With inflation rising and savings rates still low, investment trusts with a history of income growth can play a useful role in a portfolio. We look at the benefits that investment trusts can offer income-seeking investors and three that can help tackle inflation:
- City of London Investment Trust
- Merchants Trust
- Murray International Trust
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Joseph Hill, Senior Investment Analyst, Hargreaves Lansdown:
“Investment trusts have more flexibility to cushion some of the stock market shocks and maintain a growing and sustainable income during periods of volatility.”
They can keep up to 15% of their earnings when times are good, effectively creating a rainy day pot known as a “revenue reserve.” If dividends paid by the trust’s investments fall in a year, the manager can tap into the reserve to make up for any shortfall. So the trust can top up dividends in bad years and smooth out the dividends their investors receive over time. It is worth noting, however, that frequent dipping into reserves to increase income payouts is unlikely to be sustainable in the long term.
Trusts are not limited to paying dividends only from the income they receive from their underlying investments. They have the flexibility to use the profits they make from buying and selling investments. However, this could undermine the trust’s potential for growth in the future.
Trusts may also use gearing. This essentially means that they can borrow money to invest in more dividend-paying stocks than they otherwise could. It has the potential to increase both income and growth. However, the additional returns may not cover the drive costs and may also increase losses when stock prices fall, so this is a higher risk approach.
Any income paid can help cushion the rise in the cost of living. If the income paid out is not required now, investors always have the option of using the proceeds to purchase additional shares in the trust. In the long run, this can be an effective way to increase capital, although there are no guarantees.
City of London Investment Trust
“Long-time manager (since 1991) Job Curtis invests in quality, well-managed companies that can be purchased at reasonable share prices. He likes larger, more stable companies that often have multinational operations that are stable enough to weather economic storms and still pay dividends. Curtis also took advantage of the trust’s ability to invest up to 20% of its assets overseas.
Curtis is part of a large and experienced team of income investors at Janus Henderson and is focused on delivering long-term income and capital growth.
In the trust’s last financial year to the end of June 2021, it used reserves from income built up in previous years to contribute to the dividend, which rose by 0.5%. This helped extend the trust’s record as the investment company that has consistently increased its dividend for the longest period – now 56 years.
At the time of writing, the trust is trading at a 1.99% premium to NAV and a yield of 4.71%. Income is not guaranteed and income is not a reliable indicator of future income.”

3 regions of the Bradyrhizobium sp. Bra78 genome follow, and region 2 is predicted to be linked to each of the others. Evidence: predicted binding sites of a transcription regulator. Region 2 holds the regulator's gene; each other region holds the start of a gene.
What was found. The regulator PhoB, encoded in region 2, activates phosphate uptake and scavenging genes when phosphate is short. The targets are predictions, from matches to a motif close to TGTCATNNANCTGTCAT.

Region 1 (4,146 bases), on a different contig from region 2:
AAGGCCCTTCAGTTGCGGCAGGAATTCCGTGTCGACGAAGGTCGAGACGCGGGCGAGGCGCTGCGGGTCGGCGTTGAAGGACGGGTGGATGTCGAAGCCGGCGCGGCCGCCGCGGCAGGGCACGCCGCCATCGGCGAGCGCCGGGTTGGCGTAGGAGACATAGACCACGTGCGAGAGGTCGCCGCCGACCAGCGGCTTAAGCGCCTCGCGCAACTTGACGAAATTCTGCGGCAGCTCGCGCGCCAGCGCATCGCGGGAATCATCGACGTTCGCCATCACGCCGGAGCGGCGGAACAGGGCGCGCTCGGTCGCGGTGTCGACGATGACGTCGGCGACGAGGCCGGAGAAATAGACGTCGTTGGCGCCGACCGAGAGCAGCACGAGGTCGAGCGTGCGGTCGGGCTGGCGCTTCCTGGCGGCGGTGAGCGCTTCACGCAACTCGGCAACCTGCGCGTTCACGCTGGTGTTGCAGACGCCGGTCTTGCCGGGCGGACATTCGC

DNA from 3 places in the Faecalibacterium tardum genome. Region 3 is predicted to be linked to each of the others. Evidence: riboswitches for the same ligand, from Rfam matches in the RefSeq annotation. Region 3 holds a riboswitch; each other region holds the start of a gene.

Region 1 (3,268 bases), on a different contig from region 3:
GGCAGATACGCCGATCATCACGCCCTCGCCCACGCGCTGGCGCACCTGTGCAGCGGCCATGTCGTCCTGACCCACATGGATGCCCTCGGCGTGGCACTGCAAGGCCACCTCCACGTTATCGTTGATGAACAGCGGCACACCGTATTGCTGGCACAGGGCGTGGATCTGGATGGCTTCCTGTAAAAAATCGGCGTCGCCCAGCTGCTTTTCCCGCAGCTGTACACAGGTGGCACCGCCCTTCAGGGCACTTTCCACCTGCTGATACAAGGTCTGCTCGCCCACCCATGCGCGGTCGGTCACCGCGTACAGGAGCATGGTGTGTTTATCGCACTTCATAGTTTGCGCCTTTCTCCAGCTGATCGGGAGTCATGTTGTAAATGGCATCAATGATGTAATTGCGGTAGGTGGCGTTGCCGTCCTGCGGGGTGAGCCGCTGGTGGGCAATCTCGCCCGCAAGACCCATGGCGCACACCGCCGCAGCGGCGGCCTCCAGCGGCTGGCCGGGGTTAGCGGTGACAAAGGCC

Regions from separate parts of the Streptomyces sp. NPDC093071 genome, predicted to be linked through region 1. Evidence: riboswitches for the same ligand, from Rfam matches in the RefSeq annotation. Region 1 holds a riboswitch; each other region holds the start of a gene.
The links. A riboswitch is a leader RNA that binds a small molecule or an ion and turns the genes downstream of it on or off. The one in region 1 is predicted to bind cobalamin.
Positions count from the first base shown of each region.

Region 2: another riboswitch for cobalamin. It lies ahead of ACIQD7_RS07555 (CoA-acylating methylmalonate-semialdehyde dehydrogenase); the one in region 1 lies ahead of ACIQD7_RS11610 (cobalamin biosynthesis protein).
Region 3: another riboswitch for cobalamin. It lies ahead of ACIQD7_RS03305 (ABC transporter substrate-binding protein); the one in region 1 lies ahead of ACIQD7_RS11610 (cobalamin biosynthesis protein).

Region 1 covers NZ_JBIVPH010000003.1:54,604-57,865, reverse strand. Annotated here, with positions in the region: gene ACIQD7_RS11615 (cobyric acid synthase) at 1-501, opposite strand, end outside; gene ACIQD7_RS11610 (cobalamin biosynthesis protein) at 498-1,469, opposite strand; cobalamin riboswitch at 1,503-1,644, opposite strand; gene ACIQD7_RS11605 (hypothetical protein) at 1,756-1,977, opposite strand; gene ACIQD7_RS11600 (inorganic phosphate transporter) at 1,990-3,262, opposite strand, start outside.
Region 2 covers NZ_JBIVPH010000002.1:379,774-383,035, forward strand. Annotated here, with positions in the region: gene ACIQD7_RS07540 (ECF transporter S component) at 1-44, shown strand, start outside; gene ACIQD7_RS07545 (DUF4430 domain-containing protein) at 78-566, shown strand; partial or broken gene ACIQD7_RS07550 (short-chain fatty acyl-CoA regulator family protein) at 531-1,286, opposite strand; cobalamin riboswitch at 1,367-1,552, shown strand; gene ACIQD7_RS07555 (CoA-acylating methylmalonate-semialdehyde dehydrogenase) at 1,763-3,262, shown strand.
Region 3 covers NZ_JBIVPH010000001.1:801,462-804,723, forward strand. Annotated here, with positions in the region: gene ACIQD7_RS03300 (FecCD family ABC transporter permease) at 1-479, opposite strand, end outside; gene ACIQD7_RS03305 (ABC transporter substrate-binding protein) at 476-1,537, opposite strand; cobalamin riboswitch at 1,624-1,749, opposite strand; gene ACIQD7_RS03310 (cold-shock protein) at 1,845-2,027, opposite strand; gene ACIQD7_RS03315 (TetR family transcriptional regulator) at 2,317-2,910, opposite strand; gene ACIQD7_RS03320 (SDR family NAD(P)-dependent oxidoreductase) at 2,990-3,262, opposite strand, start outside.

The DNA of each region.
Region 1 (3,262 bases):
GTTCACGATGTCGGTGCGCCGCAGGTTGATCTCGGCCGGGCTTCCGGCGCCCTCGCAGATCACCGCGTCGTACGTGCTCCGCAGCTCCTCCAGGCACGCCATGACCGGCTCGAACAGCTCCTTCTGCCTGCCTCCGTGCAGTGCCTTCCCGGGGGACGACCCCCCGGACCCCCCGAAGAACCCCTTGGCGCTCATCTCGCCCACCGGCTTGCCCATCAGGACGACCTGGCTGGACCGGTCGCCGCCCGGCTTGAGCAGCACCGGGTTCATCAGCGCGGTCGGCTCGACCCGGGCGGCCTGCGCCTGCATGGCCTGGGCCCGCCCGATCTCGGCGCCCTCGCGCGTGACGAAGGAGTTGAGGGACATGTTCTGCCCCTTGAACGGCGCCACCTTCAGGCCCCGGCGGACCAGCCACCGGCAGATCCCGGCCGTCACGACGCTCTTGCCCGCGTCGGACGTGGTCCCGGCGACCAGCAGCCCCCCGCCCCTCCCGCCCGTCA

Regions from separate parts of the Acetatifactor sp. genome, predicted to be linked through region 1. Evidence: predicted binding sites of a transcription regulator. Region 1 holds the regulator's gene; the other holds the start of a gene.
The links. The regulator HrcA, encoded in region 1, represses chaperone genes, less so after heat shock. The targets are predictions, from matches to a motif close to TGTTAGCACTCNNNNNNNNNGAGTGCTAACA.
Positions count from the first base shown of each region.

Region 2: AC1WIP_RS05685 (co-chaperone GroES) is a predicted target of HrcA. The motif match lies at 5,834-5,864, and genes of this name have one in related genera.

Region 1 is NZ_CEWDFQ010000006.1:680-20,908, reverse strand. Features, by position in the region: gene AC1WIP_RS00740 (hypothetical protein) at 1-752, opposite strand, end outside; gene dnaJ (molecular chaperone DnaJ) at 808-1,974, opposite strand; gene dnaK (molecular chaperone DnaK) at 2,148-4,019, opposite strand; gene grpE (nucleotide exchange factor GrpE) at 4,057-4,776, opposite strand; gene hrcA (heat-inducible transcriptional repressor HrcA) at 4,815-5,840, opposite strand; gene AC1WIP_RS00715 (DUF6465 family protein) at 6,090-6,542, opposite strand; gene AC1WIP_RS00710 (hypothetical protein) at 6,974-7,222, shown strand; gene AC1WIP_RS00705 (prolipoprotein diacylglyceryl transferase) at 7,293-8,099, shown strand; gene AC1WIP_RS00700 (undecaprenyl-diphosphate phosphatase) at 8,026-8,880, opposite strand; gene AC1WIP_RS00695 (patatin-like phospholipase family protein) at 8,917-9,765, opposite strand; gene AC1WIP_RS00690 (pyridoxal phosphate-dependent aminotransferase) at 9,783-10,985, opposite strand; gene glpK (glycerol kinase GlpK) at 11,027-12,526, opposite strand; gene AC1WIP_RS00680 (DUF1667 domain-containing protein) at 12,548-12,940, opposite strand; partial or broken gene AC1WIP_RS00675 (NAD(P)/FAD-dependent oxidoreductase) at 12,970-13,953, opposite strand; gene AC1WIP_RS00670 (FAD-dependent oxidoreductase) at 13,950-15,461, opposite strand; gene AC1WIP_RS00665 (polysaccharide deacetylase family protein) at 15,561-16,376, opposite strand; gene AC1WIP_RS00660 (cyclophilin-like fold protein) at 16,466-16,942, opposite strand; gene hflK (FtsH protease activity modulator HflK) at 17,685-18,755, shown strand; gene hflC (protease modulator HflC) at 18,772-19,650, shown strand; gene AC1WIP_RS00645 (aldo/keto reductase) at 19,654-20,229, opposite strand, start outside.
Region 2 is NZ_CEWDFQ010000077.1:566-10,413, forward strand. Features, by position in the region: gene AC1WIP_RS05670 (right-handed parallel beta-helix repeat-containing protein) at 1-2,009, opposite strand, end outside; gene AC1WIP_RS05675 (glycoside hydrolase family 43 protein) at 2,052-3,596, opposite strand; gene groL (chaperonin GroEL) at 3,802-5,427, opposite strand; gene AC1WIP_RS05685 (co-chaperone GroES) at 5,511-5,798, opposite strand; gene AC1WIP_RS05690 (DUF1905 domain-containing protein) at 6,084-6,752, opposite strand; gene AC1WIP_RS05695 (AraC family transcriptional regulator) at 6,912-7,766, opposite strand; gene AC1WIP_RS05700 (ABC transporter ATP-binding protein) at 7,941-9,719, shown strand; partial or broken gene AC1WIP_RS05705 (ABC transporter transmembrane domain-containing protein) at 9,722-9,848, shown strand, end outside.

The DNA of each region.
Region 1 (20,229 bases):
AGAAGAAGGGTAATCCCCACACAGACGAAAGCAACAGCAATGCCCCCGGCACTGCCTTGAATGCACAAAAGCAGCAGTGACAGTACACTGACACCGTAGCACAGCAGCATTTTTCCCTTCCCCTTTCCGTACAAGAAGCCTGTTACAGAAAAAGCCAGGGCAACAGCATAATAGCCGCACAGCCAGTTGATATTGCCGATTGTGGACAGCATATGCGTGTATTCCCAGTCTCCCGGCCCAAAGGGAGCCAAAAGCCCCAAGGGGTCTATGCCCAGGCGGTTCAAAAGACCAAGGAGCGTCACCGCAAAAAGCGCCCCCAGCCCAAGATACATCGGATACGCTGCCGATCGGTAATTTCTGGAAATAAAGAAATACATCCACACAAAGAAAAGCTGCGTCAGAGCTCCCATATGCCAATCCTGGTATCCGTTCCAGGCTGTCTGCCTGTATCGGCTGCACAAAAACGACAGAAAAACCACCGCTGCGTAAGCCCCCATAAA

“Manager Simon Gergel invests primarily in larger UK listed companies with the objective of providing a high level of income and growing income and capital return over the long term.”
Gergel’s investment process focuses on three key areas. It aims to understand the fundamentals of a company, including its competitive position and financial strength. It evaluates valuations against both the company’s own history and its peers, and finally looks at industry and consumer themes along with the economic outlook.
The trust increased its dividend by 0.4% in the year to the end of January 2022, once again using reserves built up during the good times to boost the income paid out to investors. This is the 40th consecutive year that the trust has increased the dividends it pays out to investors – the 12th longest record of any investment trust.
At the time of writing, the trust is trading at a 0.40% premium to NAV and a yield of 4.90%. Income is not guaranteed and income is not a reliable indicator of future income.”
Murray International Trust
“Bruce Stout of Abrdn has been the trust’s lead manager since 2004. Stout aims to grow income and capital over the long term by investing in stocks of companies around the world, as well as holding some bonds. The trust invests more in higher-risk emerging markets than some peers, with Asia Pacific ex Japan representing the trust’s largest regional exposure.
Stout and his team invest in high-quality, financially sound companies that have the potential to grow earnings and dividends over the long term. It has an emphasis on sustainable business models, a unique set of competitive advantages and experienced management teams.
The trust increased its dividend by 0.9% in the year to the end of December 2021, once again using reserves built up during the good times to boost the income paid out to investors. This is the 17th year in a row that the trust has increased dividends paid to investors.
At the time of writing, the trust trades at a 2% discount to NAV and yields 4.34%. Income is not guaranteed and income is not a reliable indicator of future income.”
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